Please use this identifier to cite or link to this item: http://hdl.handle.net/2122/7496
AuthorsHarris, A.* 
Favalli, M.* 
Wright, R.* 
Garbeil, H.* 
TitleHazard assessment at Mount Etna using a hybrid lava flow inundation model and satellite-based land classification
Issue DateSep-2011
Series/Report no.3/58(2011)
DOI10.1007/s11069-010-9709-0
URIhttp://hdl.handle.net/2122/7496
KeywordsLava flow
Risk
FLOWGO
ASTER image
Land classification
Mt. Etna
Subject Classification04. Solid Earth::04.08. Volcanology::04.08.08. Volcanic risk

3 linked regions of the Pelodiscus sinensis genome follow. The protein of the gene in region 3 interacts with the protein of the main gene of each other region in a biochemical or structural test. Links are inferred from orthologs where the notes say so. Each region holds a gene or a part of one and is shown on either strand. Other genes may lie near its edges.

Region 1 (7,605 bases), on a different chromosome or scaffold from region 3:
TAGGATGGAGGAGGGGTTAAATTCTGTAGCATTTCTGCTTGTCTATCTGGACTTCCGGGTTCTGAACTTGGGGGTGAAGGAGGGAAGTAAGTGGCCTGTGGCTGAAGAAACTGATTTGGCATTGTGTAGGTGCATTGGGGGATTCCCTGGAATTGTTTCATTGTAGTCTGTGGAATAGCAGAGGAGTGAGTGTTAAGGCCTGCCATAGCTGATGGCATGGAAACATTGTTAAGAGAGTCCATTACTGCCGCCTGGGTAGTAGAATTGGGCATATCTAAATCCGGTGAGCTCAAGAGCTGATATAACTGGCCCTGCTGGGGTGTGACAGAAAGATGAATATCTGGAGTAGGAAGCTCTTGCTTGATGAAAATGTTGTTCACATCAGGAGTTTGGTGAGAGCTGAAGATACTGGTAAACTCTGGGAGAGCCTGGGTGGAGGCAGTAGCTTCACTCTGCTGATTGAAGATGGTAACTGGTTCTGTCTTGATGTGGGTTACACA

AbstractUsing a lava flow emplacement model and a satellite-based land cover classification, we produce a map to allow assessment of the type and quantity of natural, agricultural and urban land cover at risk from lava flow invasion. The first step is to produce lava effusion rate contours, i.e., lines linking distances down a volcano’s flank that a lava flow will likely extend if fed at a given effusion rate from a predetermined vent zone. This involves first identifying a vent mask and then running a downhill flow path model from the edge of every pixel around the vent mask perimeter to the edge of the DEM. To do this, we run a stochastic model whereby the flow path is projected 1,000 times from every pixel around the vent mask perimeter with random noise being added to the DEM with each run so that a slightly different flow path is generated with each run. The FLOWGO lava flow model is then run down each path, at a series of effusion rates, to determine likely run-out distance for channel-fed flow extending down each path. These results are used to plot effusion rate contours. Finally, effusion rate contours are projected onto a land classification map (produced from an ASTER image of Etna) to assess the type and amount of each land cover class falling within each contour. The resulting maps are designed to provide a quick look-up capability to assess the type of land at risk from lava extending from any location at a range of likely effusion rates. For our first (2,000 m) vent zone case used for Etna, we find a total of area of ~680 km2 is at risk from flows fed at 40 m3 s−1, of which ~6 km2 is urban, ~150 km2 is agriculture and ~270 km2 is grass/woodland. The model can also be run for specific cases, where we find that Etna’s 1669 vent location, if active today, would likely inundate almost 11 km2 of urban land, as well as 15.6 km2 of agricultural land, including 9.5 km2 of olive groves and 5.2 km2 of vineyards and fruit/nut orchards.
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